I start my beanies with 8 or 9 stitches. Mostly because I memorized the 9 times tables better in school. 🙂 It also starts out flatter up top because there are more stitches. Some people start theirs with 4 or even 6. (I think even numbers are more frequent, but only because people are ocd. If you want to start with 5, then by all means go with an odd number!) A beanie that starts with 4 or 6 will be more pointed up top. You may need to do a few before you know how many you prefer.

Join or work in spirals?

This is also preference. I like to join because, well, I’m lazy. I don’t have the luxury of constant concentration on something all the time because I have children. The downside to that, is that all my beanies will have a joining seam down the back of the hat. The plus side is, I don’t have to use a stitch marker. Honestly, I could use a stitch marker and not have to worry either. It’s just how I learned though. Either way you decide is fine. A beanie worked in spirals will not have a seam at all, anywhere on it. Which is ideal. I will write these instructions under the impression that we will be working with a join because I think that is a more common choice, but if you have decided to work with a spiral, just ignore where it says “join” and “work a turning chain”. If you need help deciding, or would like to know techniques, there is more information here.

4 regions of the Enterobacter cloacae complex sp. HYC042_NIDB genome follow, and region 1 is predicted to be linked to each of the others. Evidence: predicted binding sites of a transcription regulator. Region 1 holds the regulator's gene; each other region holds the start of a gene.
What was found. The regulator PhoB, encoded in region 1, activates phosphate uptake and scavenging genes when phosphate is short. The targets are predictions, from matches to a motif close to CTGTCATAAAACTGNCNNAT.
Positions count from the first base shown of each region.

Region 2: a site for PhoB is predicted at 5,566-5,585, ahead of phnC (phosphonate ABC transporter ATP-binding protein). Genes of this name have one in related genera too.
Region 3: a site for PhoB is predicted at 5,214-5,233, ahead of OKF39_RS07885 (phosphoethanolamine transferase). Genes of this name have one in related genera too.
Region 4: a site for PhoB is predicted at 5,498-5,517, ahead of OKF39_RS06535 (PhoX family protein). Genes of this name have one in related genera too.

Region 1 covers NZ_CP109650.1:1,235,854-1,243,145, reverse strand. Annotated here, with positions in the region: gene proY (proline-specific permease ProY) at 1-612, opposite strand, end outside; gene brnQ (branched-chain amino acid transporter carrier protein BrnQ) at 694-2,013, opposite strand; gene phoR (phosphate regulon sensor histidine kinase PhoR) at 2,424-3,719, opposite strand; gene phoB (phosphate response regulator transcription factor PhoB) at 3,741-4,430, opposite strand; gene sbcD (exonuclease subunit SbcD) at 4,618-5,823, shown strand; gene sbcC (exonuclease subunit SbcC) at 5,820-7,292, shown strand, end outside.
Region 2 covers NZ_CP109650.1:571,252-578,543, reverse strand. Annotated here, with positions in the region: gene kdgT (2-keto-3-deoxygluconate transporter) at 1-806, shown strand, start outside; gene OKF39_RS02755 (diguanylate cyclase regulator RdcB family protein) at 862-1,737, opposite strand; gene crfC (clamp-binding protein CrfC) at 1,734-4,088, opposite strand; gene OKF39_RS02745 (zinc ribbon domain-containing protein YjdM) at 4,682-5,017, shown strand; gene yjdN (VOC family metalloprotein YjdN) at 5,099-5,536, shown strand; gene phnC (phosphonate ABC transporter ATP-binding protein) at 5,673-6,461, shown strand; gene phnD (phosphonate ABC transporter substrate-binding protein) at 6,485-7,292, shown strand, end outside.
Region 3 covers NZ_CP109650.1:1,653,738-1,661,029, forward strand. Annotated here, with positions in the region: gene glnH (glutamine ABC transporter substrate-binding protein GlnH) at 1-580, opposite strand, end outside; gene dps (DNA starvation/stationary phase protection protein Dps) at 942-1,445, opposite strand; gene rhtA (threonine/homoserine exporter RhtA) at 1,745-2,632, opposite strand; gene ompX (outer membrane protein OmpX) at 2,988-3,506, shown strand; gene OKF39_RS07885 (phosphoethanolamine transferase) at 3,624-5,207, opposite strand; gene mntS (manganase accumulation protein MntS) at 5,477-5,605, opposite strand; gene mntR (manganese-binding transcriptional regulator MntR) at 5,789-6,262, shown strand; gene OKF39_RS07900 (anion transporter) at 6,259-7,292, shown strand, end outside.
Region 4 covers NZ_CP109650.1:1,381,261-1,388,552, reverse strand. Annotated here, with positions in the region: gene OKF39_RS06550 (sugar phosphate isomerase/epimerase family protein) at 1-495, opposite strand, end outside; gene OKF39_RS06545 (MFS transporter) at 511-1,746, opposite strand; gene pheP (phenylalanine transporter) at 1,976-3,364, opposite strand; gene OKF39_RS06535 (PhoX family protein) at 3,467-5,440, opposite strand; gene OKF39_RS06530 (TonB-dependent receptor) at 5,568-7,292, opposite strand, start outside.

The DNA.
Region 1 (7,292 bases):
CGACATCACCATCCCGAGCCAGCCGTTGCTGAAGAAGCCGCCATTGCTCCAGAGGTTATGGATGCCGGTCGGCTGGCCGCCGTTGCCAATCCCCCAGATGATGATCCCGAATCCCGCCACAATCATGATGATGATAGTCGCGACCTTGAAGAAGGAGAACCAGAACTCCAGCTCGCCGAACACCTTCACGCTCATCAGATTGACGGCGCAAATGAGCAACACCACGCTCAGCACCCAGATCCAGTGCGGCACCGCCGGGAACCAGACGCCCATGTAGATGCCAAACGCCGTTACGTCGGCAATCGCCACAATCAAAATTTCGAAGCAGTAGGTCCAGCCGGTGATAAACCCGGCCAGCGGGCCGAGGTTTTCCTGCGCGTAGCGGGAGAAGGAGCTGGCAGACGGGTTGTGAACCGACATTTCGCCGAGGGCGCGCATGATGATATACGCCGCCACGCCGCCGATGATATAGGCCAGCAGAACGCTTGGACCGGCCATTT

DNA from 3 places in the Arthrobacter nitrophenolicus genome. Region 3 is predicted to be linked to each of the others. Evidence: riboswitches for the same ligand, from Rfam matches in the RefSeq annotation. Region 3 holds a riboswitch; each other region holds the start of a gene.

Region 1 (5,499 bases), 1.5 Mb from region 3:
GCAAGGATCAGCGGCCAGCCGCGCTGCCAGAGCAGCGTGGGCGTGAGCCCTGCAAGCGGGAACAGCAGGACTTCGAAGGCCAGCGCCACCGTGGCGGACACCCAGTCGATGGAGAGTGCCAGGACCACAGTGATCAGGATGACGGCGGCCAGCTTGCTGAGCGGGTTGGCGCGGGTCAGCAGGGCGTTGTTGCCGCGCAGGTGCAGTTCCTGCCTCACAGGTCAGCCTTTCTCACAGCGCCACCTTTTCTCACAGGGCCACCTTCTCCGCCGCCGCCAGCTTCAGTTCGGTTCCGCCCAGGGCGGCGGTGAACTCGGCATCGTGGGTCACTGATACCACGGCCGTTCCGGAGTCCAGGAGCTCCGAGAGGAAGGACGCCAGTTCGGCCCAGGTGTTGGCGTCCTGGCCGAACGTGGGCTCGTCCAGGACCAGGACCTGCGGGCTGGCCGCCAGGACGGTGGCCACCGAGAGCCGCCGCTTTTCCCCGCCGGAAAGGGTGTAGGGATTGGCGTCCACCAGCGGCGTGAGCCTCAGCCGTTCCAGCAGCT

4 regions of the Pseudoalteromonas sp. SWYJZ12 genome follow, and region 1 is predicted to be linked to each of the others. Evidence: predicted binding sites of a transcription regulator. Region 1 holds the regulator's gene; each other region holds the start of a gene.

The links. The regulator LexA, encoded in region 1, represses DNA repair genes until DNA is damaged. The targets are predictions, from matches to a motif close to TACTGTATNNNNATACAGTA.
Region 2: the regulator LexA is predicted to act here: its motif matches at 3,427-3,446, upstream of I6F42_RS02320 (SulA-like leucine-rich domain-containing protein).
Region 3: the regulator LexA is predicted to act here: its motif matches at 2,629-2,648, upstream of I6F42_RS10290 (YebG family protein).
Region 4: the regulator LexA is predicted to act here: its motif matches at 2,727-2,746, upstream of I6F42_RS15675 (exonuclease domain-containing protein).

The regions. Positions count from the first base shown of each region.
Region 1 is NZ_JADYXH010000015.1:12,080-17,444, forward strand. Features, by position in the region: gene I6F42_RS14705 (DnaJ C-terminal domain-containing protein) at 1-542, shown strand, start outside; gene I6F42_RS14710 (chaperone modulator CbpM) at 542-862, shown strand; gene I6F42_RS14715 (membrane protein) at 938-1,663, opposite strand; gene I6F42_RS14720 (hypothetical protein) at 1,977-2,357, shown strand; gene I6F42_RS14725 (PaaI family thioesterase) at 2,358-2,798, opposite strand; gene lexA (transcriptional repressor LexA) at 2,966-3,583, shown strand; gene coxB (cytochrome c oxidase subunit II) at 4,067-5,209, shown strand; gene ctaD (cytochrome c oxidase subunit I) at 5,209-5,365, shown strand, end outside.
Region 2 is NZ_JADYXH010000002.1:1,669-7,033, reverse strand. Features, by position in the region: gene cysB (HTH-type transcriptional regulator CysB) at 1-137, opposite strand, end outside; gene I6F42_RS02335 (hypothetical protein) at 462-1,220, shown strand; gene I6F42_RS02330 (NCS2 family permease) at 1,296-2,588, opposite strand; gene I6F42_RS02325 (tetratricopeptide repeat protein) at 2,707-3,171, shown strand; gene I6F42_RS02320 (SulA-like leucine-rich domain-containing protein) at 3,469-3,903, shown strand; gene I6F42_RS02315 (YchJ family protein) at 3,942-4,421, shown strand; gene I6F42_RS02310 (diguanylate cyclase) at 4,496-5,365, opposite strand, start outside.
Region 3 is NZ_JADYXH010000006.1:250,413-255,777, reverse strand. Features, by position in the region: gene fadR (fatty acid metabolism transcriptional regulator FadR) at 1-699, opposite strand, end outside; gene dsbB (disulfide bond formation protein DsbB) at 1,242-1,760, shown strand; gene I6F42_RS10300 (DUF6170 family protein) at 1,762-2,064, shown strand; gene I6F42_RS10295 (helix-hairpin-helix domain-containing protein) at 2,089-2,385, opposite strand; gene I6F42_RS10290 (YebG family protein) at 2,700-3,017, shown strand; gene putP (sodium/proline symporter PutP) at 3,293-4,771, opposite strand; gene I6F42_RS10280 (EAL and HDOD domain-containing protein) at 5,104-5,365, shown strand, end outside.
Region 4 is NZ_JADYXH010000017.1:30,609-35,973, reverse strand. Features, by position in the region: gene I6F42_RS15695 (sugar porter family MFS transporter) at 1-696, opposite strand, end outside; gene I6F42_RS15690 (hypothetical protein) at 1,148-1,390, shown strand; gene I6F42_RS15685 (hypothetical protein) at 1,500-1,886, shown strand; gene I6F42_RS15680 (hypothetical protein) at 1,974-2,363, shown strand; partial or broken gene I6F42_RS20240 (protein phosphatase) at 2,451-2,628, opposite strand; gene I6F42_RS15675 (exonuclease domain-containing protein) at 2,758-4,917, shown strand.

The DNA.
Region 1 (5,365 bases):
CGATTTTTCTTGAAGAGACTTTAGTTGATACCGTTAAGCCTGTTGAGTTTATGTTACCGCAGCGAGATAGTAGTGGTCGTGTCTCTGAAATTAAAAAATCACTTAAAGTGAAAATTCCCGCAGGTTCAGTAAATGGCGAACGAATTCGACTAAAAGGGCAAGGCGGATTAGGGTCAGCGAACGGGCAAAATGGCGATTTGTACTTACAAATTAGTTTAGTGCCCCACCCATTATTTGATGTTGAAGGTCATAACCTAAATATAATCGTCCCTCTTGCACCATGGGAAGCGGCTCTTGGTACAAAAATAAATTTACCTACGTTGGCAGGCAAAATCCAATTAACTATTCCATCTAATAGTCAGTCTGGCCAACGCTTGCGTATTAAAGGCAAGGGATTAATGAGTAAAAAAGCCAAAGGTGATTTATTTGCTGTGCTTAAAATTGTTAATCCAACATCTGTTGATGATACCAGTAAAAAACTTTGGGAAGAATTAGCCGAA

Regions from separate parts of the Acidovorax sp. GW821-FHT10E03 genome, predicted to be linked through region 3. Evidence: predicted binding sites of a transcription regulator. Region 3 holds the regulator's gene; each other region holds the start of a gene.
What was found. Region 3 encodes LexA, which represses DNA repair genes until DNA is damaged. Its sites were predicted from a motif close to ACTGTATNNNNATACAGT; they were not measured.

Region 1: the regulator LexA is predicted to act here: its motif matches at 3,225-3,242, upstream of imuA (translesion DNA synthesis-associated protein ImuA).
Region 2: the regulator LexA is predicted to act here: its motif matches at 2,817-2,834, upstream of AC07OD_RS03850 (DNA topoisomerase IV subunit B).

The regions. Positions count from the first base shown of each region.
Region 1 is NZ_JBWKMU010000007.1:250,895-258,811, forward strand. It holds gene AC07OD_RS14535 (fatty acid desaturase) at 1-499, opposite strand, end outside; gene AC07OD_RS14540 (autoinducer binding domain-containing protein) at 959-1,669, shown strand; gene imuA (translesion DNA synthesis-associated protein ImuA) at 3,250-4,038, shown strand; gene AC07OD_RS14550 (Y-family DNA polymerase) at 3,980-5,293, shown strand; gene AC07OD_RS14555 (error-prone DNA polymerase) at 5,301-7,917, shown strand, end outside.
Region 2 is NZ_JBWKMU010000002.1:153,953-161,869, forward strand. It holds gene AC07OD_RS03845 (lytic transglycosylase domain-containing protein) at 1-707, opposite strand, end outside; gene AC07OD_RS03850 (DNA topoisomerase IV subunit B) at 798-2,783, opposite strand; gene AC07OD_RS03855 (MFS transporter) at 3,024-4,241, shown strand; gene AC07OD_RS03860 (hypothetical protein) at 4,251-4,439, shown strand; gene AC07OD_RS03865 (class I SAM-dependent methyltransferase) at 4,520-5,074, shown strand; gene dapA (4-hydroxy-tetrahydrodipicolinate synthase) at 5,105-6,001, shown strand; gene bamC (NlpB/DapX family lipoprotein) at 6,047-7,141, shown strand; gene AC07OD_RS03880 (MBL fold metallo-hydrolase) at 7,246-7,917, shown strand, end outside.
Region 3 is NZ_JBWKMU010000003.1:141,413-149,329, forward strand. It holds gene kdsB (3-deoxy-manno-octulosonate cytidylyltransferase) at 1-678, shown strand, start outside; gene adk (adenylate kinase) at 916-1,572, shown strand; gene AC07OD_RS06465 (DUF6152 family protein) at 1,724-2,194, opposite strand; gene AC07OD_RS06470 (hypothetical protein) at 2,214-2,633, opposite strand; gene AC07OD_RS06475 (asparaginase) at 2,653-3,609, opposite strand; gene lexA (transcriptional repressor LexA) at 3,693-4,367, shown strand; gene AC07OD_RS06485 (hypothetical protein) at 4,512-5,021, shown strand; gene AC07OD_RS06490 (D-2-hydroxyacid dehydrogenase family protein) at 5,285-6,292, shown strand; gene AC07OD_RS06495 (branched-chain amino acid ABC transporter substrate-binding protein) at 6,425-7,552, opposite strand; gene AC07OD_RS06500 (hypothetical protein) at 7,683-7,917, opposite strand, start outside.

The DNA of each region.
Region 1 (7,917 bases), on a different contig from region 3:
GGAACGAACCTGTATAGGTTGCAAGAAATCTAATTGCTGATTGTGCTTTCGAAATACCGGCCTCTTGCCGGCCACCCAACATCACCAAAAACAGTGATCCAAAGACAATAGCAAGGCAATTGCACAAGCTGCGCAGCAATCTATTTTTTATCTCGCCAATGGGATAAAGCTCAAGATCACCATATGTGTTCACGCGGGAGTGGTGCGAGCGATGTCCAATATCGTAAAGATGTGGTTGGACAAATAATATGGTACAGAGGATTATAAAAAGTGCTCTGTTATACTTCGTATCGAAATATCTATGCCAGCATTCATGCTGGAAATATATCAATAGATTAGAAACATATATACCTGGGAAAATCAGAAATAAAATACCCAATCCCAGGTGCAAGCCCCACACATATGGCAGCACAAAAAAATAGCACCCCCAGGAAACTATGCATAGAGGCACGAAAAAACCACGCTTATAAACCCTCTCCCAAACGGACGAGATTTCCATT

How do I increase and when do I stop?

No matter WHICH stitch you decided on, this will remain the same. You will put X amount of X kind of stitches into a circle (magic circle or the 2 chain method) and then you will join OR place a stitch marker and just work in spirals. If you joined you will need to work a turning chain. You will need to decide on that as well. You can watch these videos on turning chains to help you to decide.

Then, complete the below instructions for the desired size until it is the diameter specified in the chart below.

You may not need all the rounds listed below for your size, but they are available should you need them. Each size increases to a different width. You will increase in this fashion until the circle’s diameter (that’s measured across the widest increment across the center from the left side to the right) equals what is below in the “Diameter” column for the size that you are creating. This goes for any hat, no matter which stitch you are using to make the hat. If you’re feeling really adventurous you could mix them up! Do one round in single crochet, one in double crochet, then back post half double crochet all the way around and repeat! This makes a BEAUTIFUL beanie that gives the impression that you followed a very extravagant pattern. It really is your choice!

sizing blog hat artofadg

So if you are creating a toddler beanie, you will increase until the circle is 6 – 6.25 inches across.


<turning chain if applicable>

X stitches worked into a beginning round,

<join if applicable>

Round 2 :

<turning chain if applicable>

2 stitches worked into EACH stitch,

<join if applicable>

Round 3 :

<turning chain if applicable>

(2 stitches in the first stitch, 1 stitch in the second),

Repeat () around, <join if applicable>

Round 4 :

<turning chain if applicable>

(2 stitches in the first stitch, 1 stitch in the next 2 sts),